In Australia, all ministers in Commonwealth and state governments and the government of the Northern Territory are entitled to be styled the Honourable. The Australian Capital Territory does not have an executive council and so its ministers are not entitled to the style. In Victoria, the style is granted for life, so it is customary for former ministers to retain the style after leaving office.[34][35] With respect to New South Wales, Queensland,[36] South Australia and Tasmania the King-in-Council may grant former ministers the style for life. The same principle applies in the Northern Territory via the chief minister, to the administrator, to the governor-general, then to the King. A minimum five years' service as a member of the executive council and/or as a presiding officer is a prerequisite. In Western Australia, conditional on royal assent, the style may become permanent after three years' service in the ministry.[37] All such awards are published in the Commonwealth Government Gazette. The presiding officers of the parliaments of the Commonwealth, the states and the Northern Territory are also styled the Honourable, but normally only during their tenure of office. Special permission is sometimes given for a former presiding officer to retain the style after leaving office, as is the case in the Northern Territory.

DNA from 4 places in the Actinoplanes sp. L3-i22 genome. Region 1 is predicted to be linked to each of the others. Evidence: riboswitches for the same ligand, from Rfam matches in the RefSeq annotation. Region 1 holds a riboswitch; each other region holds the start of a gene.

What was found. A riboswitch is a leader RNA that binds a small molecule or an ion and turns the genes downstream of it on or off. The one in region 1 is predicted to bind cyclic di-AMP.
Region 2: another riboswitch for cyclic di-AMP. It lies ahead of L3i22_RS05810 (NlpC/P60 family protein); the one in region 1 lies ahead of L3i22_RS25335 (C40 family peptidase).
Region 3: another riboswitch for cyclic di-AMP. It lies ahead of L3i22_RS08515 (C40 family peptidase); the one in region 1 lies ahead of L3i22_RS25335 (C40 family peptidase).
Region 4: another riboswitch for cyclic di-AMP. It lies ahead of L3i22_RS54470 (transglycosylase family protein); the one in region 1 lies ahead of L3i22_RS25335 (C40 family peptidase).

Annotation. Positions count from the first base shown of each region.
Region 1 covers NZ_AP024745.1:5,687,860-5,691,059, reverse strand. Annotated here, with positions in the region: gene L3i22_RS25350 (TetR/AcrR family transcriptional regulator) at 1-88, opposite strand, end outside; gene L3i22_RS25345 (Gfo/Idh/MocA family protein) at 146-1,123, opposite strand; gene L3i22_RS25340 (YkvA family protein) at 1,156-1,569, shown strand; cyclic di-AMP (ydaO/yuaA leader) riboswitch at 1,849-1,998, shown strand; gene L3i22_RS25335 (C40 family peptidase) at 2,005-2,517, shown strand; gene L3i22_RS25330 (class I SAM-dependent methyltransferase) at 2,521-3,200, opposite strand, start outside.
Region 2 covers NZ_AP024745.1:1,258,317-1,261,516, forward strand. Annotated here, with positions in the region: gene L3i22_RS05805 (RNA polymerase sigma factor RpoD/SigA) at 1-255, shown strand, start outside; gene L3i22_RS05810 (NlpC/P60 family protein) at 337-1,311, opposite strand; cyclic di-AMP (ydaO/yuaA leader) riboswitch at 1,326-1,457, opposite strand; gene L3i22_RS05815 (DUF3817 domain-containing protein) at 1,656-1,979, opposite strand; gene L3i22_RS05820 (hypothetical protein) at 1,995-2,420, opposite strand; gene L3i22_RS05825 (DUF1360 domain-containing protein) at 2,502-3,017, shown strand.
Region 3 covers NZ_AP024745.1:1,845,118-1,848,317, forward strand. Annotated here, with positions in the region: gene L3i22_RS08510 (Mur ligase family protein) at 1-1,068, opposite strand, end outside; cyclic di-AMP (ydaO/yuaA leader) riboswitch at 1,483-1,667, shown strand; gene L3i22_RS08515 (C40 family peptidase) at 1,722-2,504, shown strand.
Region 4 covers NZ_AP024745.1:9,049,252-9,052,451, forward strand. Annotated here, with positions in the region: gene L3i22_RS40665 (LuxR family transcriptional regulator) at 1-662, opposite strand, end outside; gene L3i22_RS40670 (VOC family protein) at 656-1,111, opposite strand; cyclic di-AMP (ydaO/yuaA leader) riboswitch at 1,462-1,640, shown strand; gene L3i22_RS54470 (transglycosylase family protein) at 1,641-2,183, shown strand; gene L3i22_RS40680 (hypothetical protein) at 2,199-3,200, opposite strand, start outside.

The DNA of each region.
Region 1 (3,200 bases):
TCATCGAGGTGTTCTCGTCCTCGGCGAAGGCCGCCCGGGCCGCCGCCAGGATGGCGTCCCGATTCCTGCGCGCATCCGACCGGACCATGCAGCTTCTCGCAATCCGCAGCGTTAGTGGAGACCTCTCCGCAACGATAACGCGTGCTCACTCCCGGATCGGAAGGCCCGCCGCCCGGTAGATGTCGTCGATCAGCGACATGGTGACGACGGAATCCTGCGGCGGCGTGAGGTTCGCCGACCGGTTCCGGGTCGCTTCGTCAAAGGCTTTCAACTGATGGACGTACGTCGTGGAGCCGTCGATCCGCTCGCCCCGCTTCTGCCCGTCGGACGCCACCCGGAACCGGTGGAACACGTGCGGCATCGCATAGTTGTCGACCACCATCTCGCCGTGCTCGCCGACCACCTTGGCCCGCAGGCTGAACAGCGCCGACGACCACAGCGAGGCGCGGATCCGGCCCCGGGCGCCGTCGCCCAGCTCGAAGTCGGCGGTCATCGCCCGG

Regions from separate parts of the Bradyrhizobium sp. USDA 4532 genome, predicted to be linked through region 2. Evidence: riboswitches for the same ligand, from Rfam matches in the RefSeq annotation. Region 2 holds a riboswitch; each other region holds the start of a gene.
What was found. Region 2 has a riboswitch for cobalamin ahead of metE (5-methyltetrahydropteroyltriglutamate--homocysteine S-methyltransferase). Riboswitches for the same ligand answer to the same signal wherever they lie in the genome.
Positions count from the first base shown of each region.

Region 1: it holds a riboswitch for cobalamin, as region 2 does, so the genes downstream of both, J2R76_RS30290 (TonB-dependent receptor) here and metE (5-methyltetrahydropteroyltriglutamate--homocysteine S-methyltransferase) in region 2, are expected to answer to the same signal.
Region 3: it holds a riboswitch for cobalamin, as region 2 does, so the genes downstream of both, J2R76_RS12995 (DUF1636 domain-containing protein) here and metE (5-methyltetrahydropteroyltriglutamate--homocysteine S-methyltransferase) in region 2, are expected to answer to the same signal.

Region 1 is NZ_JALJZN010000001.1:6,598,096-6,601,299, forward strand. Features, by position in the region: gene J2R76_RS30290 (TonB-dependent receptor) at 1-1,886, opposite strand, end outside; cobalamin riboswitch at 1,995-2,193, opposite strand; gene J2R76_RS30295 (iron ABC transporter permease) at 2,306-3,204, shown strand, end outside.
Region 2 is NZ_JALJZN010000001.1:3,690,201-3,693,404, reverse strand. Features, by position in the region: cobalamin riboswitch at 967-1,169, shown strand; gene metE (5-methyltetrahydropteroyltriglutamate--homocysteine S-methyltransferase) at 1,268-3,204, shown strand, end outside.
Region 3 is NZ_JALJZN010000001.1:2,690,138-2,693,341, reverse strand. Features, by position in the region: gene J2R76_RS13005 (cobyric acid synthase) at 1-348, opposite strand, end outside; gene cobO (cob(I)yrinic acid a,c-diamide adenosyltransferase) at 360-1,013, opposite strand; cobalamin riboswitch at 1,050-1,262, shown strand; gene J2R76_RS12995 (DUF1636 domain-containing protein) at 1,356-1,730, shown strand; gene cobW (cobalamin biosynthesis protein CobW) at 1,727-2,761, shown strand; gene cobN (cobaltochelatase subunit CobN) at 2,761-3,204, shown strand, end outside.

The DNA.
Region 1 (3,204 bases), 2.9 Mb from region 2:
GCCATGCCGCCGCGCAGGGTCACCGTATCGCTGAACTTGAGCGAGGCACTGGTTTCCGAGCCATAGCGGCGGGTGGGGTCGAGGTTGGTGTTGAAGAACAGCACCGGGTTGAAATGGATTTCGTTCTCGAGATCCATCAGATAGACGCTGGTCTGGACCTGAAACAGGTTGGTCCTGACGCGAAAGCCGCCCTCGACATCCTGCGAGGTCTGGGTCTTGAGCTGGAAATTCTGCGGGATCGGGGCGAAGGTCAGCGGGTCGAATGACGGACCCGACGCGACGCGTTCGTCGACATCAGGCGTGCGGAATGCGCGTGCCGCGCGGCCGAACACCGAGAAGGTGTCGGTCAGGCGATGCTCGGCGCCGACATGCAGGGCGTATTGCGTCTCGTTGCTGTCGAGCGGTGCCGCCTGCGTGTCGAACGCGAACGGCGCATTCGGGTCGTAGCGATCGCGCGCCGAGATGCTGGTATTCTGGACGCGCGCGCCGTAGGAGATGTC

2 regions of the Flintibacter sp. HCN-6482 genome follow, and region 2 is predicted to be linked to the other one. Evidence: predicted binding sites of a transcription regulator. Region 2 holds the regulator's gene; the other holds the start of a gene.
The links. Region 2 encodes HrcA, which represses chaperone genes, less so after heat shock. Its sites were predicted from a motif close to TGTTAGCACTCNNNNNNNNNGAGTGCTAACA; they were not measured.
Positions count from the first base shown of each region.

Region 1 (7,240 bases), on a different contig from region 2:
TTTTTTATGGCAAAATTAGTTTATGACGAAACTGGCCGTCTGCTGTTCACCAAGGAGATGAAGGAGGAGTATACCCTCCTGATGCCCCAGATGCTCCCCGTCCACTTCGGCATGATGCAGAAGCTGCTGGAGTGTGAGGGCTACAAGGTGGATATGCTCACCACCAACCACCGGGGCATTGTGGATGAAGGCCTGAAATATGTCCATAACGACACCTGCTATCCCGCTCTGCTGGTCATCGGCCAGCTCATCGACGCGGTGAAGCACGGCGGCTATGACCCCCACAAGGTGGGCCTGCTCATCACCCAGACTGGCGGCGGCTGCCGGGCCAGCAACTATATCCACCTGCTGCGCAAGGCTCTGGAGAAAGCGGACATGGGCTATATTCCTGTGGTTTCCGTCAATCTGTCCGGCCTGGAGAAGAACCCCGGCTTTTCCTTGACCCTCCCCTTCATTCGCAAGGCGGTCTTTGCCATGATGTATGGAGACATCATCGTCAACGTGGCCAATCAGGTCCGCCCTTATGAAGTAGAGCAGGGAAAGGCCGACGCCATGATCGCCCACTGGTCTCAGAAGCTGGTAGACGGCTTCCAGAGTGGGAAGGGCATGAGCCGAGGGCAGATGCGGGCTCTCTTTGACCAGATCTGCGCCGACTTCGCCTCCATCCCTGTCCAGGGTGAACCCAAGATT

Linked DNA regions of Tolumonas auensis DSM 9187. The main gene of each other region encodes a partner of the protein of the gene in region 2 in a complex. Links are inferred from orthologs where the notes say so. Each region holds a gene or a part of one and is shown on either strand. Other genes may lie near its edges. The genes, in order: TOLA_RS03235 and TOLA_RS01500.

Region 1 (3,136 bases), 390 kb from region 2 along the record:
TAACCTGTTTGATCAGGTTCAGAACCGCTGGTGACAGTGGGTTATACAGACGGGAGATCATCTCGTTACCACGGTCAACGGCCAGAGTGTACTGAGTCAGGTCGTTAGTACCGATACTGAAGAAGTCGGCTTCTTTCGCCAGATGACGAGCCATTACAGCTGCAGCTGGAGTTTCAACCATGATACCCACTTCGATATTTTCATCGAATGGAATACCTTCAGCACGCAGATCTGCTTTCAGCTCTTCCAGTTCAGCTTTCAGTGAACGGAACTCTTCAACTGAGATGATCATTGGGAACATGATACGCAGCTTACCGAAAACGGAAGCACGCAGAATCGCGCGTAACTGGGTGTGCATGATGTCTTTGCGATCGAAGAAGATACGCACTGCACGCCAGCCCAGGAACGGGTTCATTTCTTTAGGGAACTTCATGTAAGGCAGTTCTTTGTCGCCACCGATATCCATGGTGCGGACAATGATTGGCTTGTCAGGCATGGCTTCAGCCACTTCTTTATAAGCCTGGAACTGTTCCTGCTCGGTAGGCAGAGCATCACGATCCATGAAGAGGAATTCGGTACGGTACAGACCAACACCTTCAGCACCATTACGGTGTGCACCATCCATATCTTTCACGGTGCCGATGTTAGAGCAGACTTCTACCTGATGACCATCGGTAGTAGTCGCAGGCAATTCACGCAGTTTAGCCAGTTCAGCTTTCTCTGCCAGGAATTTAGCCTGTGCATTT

Members of Parliament

The title Honourable is not acquired through membership of either the House of Representatives or the Senate (see Parliament of Australia). A member or senator may have the style if they have acquired it separately, e.g. by being a current or former minister.[38] During proceedings within the chambers, forms such as "the honourable member for ...", "the honourable Leader of the Opposition", or "my honourable colleague" are used. This is a parliamentary courtesy and does not imply any right to the style.

Traditionally, members of the legislative councils of the states have been styled the Honourable for the duration of their terms. That practice is still followed in New South Wales, Western Australia, South Australia and Tasmania. In Victoria, the practice was abolished in 2003. In New South Wales, Greens NSW members of the Legislative Council, who are eligible for the Honourable style, have refrained from using it, deeming it to be "outdated" and a "colonial trapping".[39]


Judges of all superior courts are also referred to formally by the style the Honourable, both during and after holding the office.

New Zealand

The style The Honourable was first granted in 1854 for use by members of the Executive Council, the Speaker of the Legislative Council, the Members of the Legislative Council, and the Speaker of the House of Representatives.[40]